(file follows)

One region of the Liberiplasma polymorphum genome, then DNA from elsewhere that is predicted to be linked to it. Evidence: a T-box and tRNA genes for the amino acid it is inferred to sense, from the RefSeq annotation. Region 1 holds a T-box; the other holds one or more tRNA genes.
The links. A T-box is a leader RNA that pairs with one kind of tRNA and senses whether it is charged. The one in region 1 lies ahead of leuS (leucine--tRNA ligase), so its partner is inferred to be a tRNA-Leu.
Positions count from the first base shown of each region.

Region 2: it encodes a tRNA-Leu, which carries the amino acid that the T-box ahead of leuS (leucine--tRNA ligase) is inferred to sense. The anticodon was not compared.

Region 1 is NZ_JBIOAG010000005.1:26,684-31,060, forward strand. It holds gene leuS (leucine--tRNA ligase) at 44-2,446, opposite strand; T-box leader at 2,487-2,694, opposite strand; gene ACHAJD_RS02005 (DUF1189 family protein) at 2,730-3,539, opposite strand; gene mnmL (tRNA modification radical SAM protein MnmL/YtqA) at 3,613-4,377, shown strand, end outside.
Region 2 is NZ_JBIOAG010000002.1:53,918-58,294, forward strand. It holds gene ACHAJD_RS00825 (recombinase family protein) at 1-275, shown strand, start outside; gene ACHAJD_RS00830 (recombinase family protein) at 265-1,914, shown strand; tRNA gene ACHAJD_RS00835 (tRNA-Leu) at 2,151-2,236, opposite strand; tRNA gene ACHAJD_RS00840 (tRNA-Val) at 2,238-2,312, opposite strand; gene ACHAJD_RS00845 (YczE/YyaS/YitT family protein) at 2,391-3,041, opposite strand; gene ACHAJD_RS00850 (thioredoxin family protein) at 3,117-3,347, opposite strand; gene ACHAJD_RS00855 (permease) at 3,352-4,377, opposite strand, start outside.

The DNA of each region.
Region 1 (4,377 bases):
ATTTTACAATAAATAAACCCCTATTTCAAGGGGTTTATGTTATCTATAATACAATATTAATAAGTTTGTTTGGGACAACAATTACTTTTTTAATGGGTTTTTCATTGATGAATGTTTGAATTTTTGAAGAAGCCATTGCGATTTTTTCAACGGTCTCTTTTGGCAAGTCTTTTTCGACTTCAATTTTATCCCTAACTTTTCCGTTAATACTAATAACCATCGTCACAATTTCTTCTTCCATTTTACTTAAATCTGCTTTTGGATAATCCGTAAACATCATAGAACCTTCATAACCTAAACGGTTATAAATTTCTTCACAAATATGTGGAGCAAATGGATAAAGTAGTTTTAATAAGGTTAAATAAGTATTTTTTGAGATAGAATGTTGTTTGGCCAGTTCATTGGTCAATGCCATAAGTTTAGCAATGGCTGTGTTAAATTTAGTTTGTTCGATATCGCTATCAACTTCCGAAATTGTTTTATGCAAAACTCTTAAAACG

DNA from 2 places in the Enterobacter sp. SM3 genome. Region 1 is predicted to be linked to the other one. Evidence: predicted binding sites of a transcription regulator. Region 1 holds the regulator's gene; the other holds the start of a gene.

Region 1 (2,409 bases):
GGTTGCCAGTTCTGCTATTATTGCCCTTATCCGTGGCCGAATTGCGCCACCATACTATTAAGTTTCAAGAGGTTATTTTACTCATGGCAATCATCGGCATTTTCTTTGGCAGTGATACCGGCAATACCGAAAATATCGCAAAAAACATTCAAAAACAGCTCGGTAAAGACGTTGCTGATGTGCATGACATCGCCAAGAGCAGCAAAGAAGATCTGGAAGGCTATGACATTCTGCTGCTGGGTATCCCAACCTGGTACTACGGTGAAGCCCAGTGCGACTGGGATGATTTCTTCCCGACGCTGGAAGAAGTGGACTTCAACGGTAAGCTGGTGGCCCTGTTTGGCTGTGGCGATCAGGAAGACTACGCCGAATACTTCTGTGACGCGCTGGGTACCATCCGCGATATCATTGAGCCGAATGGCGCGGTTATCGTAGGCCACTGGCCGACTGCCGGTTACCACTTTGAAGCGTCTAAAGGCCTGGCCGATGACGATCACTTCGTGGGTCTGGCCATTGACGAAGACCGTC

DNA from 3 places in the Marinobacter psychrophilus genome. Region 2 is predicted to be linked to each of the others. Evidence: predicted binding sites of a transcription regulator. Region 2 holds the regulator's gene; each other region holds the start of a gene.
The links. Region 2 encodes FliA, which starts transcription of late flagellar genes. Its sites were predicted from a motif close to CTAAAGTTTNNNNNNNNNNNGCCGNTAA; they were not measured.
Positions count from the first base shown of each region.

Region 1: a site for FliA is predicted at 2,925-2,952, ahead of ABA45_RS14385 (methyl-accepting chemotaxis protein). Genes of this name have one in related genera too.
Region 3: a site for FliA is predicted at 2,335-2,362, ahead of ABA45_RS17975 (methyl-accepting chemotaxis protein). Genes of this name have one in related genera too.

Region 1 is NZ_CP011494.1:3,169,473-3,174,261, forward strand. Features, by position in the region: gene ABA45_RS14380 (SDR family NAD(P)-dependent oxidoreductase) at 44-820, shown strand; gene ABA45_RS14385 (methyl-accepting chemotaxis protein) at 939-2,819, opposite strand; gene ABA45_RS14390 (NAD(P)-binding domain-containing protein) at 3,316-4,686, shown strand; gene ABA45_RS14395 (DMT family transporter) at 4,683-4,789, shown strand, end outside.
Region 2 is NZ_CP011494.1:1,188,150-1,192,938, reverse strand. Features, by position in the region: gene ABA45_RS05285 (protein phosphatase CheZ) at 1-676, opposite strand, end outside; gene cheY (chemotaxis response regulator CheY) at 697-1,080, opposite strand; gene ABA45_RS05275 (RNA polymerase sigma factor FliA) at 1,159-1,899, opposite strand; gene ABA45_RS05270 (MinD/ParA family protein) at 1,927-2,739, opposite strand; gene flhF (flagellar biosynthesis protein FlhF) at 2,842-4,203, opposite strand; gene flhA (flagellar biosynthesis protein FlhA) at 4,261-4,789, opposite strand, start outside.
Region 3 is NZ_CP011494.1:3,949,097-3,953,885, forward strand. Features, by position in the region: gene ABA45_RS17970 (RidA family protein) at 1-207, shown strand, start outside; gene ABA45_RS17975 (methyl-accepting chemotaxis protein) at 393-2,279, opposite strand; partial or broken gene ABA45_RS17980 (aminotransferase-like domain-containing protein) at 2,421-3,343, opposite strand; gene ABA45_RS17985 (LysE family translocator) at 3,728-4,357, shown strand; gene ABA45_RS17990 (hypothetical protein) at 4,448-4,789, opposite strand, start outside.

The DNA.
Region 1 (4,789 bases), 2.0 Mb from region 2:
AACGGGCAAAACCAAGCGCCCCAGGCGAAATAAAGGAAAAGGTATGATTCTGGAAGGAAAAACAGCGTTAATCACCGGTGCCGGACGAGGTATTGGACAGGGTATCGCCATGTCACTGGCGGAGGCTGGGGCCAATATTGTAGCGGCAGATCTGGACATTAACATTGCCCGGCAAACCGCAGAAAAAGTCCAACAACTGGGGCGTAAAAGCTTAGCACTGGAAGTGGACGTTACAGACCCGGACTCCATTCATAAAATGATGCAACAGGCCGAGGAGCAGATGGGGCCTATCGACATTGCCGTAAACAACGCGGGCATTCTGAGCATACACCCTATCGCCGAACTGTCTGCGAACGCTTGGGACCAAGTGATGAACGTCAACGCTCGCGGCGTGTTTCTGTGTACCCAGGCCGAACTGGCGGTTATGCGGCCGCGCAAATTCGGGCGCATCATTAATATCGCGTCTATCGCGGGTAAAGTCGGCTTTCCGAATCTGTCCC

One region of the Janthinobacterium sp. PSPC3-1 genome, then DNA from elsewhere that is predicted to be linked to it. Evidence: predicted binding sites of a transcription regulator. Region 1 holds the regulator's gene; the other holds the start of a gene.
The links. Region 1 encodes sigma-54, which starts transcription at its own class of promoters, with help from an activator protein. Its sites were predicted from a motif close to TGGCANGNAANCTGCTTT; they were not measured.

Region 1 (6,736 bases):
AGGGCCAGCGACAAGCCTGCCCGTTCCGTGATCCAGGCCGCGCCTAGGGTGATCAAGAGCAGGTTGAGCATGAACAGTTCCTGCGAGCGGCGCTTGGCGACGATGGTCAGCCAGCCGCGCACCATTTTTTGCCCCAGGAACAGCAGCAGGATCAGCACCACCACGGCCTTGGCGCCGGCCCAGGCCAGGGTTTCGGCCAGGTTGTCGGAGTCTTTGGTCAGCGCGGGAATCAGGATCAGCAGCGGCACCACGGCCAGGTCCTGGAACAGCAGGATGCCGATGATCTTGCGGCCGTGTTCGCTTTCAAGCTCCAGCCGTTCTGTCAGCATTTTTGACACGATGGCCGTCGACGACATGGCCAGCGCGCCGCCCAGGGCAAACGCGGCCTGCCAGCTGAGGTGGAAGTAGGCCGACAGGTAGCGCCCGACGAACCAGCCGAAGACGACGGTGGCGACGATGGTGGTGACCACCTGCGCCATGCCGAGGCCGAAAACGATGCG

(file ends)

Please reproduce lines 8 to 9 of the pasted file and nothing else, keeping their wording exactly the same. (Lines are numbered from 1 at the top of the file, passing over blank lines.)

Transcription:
Region 1 (4,377 bases):
ATTTTACAATAAATAAACCCCTATTTCAAGGGGTTTATGTTATCTATAATACAATATTAATAAGTTTGTTTGGGACAACAATTACTTTTTTAATGGGTTTTTCATTGATGAATGTTTGAATTTTTGAAGAAGCCATTGCGATTTTTTCAACGGTCTCTTTTGGCAAGTCTTTTTCGACTTCAATTTTATCCCTAACTTTTCCGTTAATACTAATAACCATCGTCACAATTTCTTCTTCCATTTTACTTAAATCTGCTTTTGGATAATCCGTAAACATCATAGAACCTTCATAACCTAAACGGTTATAAATTTCTTCACAAATATGTGGAGCAAATGGATAAAGTAGTTTTAATAAGGTTAAATAAGTATTTTTTGAGATAGAATGTTGTTTGGCCAGTTCATTGGTCAATGCCATAAGTTTAGCAATGGCTGTGTTAAATTTAGTTTGTTCGATATCGCTATCAACTTCCGAAATTGTTTTATGCAAAACTCTTAAAACG